How is she bareback? Does her leg swing the same way? When I was younger, often my riding deteriorated when I added a saddle because I got a bit lazy, and relied on the saddle. I challenged myself to do a lot of stirrup-less work, mostly at the trot.

I had an exercise ball that I would sit on when I would play on the computer. She can work on balancing on it while watching tv, or doing homework...

A good thing you could do is have her play "sit-a-buck" where you put a dollar bill underneath her calf and have her do different gaits and exercises. This really makes you focus on holding with your entire leg, rather than gripping with your knees or keeping your heels down.

Saddle fit for the rider is especially important, and I've found that my saddle no longer is the perfect saddle that it was when I bought it 5+ years ago. It gets incredibly annoying knowing that I have the ability, but my saddle is contributing to my form not being what I would like it to be.

But most importantly, especially at her age, make sure she has an encouraging coach that does not continuously harp on her. She is at the age where kids get out of horses due to various reasons, and you don't want it to be because of who you are paying to teach her. Her coach should be encouraging, and not be suggesting putting weights on her legs (seriously, what would that help???).
 

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Poor Kid! All this focus on position frequently makes a rider stiff as a board. Plus when one is a child, and trying so hard to do as they are told!

Stress = tension. Tension = jerky rider and horse.


The most frequent times I see the swinging lower leg is when the rider is using the knee to grip. Something has to move...


I always tell new riders (yes, I know she has experience) to sit like a wet noodle. One must be loose, yet just a bit connected to the horse all the way through the leg.


Moving each part of one's body is vital, so while sitting on the horse at a walk, move each part independent of the other. So make circles with the arms, move the legs like scissors, swivel at the waist without moving the seat, etc.


Rock in the seat like on a swing. Relax. Play music while riding and try to match the music to a gait, or a pace within the gait.


Make lots of transitions, half halts and spirals. Keep moving and changing things up.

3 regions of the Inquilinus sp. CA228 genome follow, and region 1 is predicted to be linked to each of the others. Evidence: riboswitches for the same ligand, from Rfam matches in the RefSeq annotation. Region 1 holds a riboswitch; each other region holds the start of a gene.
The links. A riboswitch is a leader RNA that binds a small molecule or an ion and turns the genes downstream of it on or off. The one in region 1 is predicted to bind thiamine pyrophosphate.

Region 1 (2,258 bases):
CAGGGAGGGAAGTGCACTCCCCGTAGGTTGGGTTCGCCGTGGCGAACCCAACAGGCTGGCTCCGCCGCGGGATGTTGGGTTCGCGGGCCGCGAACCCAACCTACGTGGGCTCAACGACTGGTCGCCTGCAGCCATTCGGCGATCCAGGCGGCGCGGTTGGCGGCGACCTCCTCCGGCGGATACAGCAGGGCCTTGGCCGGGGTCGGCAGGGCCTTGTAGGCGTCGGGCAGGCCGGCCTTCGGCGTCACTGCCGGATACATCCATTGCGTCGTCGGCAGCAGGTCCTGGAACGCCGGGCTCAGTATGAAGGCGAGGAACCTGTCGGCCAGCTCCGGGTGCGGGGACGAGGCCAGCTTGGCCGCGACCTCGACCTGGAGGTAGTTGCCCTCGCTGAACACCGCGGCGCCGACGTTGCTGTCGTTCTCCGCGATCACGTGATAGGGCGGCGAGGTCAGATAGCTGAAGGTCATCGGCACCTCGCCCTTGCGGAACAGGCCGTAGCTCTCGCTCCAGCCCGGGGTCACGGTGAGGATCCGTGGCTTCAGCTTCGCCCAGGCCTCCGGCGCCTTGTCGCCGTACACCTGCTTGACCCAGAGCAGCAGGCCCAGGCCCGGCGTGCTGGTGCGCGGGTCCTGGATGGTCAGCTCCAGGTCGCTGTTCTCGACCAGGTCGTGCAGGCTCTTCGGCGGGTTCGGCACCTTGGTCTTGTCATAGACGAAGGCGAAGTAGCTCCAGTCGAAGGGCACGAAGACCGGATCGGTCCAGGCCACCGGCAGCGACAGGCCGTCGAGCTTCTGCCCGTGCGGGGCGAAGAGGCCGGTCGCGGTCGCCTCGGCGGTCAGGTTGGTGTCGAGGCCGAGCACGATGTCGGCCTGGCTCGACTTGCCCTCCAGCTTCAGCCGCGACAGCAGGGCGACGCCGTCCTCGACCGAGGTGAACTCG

The more one focuses on direction the horse, the less one focuses on their own position, yet using the correct aids will put her in the correct position.

Form Follows Function.

Let me repeat that;

Form Follows Function

We often try to focus on our position, which just leads to stiffness and tension. Allow the movement of the horse to flow, and the form will follow...
 

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Discussion Starter · #7 ·
@ClearDonkey she hasn't ridden bareback in a while. Maybe that's something she can work on too. I thought she rode a canter bareback pretty well last winter, but I admit that I wasn't micromanaging (it's best that mom doesn't offer too much critique). And yes, the more her coach focuses on this, the worse it gets.
@AnitaAnne - yes! I feel like the coach is having her do so many things that interfere with the flow of the ride at the moment. I do think the coach is really trying to help get her to the next level, but instead, she's regressing. I told her last night that it's normal to have these moments, and that sometimes we plateau at something just before a breakthrough. And while I usually stay out of it, I could sense that this is building to the point where she may question whether she can ever become the rider she wants to become so it was time for mom to jump in with some suggestions.

Today, she did planks (it's raining so no riding today) and we are building a vaulting barrel for her (she likes to vault for fun, though we haven't been able to find someone who can coach her). I figure any exercise and balance work will help.

Thanks for your suggestions all!
 

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She might outgrow this.

Sounds funny, but girls really do go through major physical (shape) changes, there's a lot of adjustments to make, so I just want to encourage you to be patient. Try to improve matters, of course, but don't look for a quick-fix.

I hope she continues to enjoy her rides and her horse, and works on her problems with perhaps a sense of humor.
 

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[MENTION=241234]I do think the coach is really trying to help get her to the next level, but instead, she's regressing. I told her last night that it's normal to have these moments, and that sometimes we plateau at something just before a breakthrough.